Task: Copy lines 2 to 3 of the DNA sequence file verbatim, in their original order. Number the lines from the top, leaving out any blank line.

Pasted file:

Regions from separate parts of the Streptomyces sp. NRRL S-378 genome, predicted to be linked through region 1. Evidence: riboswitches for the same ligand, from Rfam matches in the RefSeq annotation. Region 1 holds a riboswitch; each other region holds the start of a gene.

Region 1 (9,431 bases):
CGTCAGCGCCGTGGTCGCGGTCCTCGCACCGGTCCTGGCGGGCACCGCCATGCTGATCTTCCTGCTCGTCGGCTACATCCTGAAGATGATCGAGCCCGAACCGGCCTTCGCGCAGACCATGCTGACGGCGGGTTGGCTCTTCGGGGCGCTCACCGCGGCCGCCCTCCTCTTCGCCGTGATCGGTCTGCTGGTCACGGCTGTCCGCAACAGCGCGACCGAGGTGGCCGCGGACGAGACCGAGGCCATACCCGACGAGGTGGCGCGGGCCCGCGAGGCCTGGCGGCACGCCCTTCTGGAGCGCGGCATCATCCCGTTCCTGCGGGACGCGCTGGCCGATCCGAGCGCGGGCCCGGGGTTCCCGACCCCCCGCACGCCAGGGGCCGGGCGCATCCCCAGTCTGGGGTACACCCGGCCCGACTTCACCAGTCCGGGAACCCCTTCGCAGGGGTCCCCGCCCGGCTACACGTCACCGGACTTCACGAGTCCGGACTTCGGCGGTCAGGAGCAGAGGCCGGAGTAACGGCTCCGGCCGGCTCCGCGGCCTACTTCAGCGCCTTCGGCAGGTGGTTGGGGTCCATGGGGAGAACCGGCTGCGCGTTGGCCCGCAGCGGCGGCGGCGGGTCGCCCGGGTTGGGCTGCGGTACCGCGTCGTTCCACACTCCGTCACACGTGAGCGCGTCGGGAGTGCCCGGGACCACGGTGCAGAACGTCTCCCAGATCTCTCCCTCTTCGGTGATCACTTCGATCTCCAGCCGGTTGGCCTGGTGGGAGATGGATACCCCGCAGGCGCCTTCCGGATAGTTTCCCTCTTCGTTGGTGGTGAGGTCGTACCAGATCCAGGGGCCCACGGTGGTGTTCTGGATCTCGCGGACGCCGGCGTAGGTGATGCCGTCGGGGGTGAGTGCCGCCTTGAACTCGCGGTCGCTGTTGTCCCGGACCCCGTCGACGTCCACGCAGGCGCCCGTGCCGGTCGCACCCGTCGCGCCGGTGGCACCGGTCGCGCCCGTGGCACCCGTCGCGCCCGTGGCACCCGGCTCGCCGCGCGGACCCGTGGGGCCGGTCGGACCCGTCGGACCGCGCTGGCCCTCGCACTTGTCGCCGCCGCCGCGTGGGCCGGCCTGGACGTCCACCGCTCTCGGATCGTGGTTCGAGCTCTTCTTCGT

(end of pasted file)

Region 1 (9,431 bases):
CGTCAGCGCCGTGGTCGCGGTCCTCGCACCGGTCCTGGCGGGCACCGCCATGCTGATCTTCCTGCTCGTCGGCTACATCCTGAAGATGATCGAGCCCGAACCGGCCTTCGCGCAGACCATGCTGACGGCGGGTTGGCTCTTCGGGGCGCTCACCGCGGCCGCCCTCCTCTTCGCCGTGATCGGTCTGCTGGTCACGGCTGTCCGCAACAGCGCGACCGAGGTGGCCGCGGACGAGACCGAGGCCATACCCGACGAGGTGGCGCGGGCCCGCGAGGCCTGGCGGCACGCCCTTCTGGAGCGCGGCATCATCCCGTTCCTGCGGGACGCGCTGGCCGATCCGAGCGCGGGCCCGGGGTTCCCGACCCCCCGCACGCCAGGGGCCGGGCGCATCCCCAGTCTGGGGTACACCCGGCCCGACTTCACCAGTCCGGGAACCCCTTCGCAGGGGTCCCCGCCCGGCTACACGTCACCGGACTTCACGAGTCCGGACTTCGGCGGTCAGGAGCAGAGGCCGGAGTAACGGCTCCGGCCGGCTCCGCGGCCTACTTCAGCGCCTTCGGCAGGTGGTTGGGGTCCATGGGGAGAACCGGCTGCGCGTTGGCCCGCAGCGGCGGCGGCGGGTCGCCCGGGTTGGGCTGCGGTACCGCGTCGTTCCACACTCCGTCACACGTGAGCGCGTCGGGAGTGCCCGGGACCACGGTGCAGAACGTCTCCCAGATCTCTCCCTCTTCGGTGATCACTTCGATCTCCAGCCGGTTGGCCTGGTGGGAGATGGATACCCCGCAGGCGCCTTCCGGATAGTTTCCCTCTTCGTTGGTGGTGAGGTCGTACCAGATCCAGGGGCCCACGGTGGTGTTCTGGATCTCGCGGACGCCGGCGTAGGTGATGCCGTCGGGGGTGAGTGCCGCCTTGAACTCGCGGTCGCTGTTGTCCCGGACCCCGTCGACGTCCACGCAGGCGCCCGTGCCGGTCGCACCCGTCGCGCCGGTGGCACCGGTCGCGCCCGTGGCACCCGTCGCGCCCGTGGCACCCGGCTCGCCGCGCGGACCCGTGGGGCCGGTCGGACCCGTCGGACCGCGCTGGCCCTCGCACTTGTCGCCGCCGCCGCGTGGGCCGGCCTGGACGTCCACCGCTCTCGGATCGTGGTTCGAGCTCTTCTTCGT